The Road To Maven

Maven is one of those projects I’ve looked at periodically over the years but I’ve never been persuaded by the payback of a learning curve that looks pretty steep from the bottom of a mound of XML. On my most recent day trip to Maven, however, I found a reason to stay.

The reason was a Sonatype Video that showed materializing an Eclipse project from a dependency. I thought of the number of times I’d manually done this, and the time it took, and the payback was obvious.

So where to begin on the road to Maven? I quite like Oddjob’s own Oddjob/Ant build combination. It gives a graphical view to what would otherwise be a mass of Ant build files, and includes the ability to re-run parts without needing to re-run everything. Here is a picture of it in action:

Oddjob Building Itself
I looked at embedding Maven so I could have a similar Oddjob Maven build but this did not seem a well trodden path. So, reluctant to give up my GUI in favour of a big messy console build, I decided against switching completely from Ant to Maven, at least for the time being.

Instead I decided to focus on getting the core Oddjob jars in Maven Central. The road most travelled appears to go via the Sonatype OSS Repository so down it I went. Documentation in the form of the Sonatype OSS Maven Repository Usage Guide was easy to follow and soon I had a variation of the example Ant task uploading jars to a Staging repository.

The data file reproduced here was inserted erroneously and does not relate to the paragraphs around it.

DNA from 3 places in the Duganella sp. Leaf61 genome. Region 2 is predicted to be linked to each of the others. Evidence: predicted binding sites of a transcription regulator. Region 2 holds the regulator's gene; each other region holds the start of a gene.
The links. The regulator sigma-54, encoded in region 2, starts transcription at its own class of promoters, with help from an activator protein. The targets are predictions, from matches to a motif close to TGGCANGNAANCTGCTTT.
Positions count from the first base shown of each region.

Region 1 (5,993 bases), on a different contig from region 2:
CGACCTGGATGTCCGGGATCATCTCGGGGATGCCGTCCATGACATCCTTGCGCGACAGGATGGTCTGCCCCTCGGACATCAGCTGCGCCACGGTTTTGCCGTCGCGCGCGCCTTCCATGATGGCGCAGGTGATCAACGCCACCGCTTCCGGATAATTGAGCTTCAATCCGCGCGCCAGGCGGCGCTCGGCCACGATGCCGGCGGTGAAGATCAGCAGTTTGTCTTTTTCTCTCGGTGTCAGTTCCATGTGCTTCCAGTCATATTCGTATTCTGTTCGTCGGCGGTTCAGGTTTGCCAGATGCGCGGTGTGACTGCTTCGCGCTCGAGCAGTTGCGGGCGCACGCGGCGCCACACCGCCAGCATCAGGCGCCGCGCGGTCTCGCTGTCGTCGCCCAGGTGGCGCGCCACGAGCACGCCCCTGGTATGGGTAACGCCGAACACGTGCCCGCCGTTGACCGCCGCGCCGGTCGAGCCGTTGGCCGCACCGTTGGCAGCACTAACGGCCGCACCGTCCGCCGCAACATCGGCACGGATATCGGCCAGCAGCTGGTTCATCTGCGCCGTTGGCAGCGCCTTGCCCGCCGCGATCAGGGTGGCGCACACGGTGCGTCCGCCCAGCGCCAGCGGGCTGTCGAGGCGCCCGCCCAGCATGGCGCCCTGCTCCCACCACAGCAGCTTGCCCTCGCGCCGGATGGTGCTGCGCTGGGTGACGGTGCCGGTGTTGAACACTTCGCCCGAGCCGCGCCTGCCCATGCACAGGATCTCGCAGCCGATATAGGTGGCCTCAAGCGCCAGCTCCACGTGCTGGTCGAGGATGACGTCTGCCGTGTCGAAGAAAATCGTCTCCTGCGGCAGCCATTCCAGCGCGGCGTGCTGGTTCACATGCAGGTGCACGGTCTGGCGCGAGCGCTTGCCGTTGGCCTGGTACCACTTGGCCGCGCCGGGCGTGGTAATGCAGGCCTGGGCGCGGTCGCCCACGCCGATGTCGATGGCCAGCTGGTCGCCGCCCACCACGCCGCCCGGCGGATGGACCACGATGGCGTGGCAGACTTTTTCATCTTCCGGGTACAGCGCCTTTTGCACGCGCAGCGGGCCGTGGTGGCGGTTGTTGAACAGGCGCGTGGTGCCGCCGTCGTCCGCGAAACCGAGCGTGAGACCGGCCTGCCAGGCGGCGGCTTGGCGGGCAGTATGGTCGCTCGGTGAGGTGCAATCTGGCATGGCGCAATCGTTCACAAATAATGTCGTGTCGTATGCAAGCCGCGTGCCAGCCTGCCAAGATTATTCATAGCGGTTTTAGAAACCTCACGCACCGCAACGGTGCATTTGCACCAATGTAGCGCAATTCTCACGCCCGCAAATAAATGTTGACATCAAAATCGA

The docs were a bit light on testing the Staged artefacts but it proved as simple as deleting the locally installed jars from my .m2/repository/uk/co/rgordon repository location and adding the staging repository to my .m2/settings.xml file like this:

      <name>Nexus Staging Repo</name>

Which can be edited and updated using the Eclipse Preferences seen here:

Eclipse Maven Settings

(Although I seemed to need to restart Eclipse to pick up the new settings)

And before this will work YOU MUST CLOSE the staging repository!

Having proved my jars worked with a small project it’s a few more clicks to release the jars to Maven Central and here they are.

So now you too can embed Oddjob in your own Maven project. Just add these lines to your POM:


Where next on the road to Maven? I don’t know yet but I’m quite looking forward to it.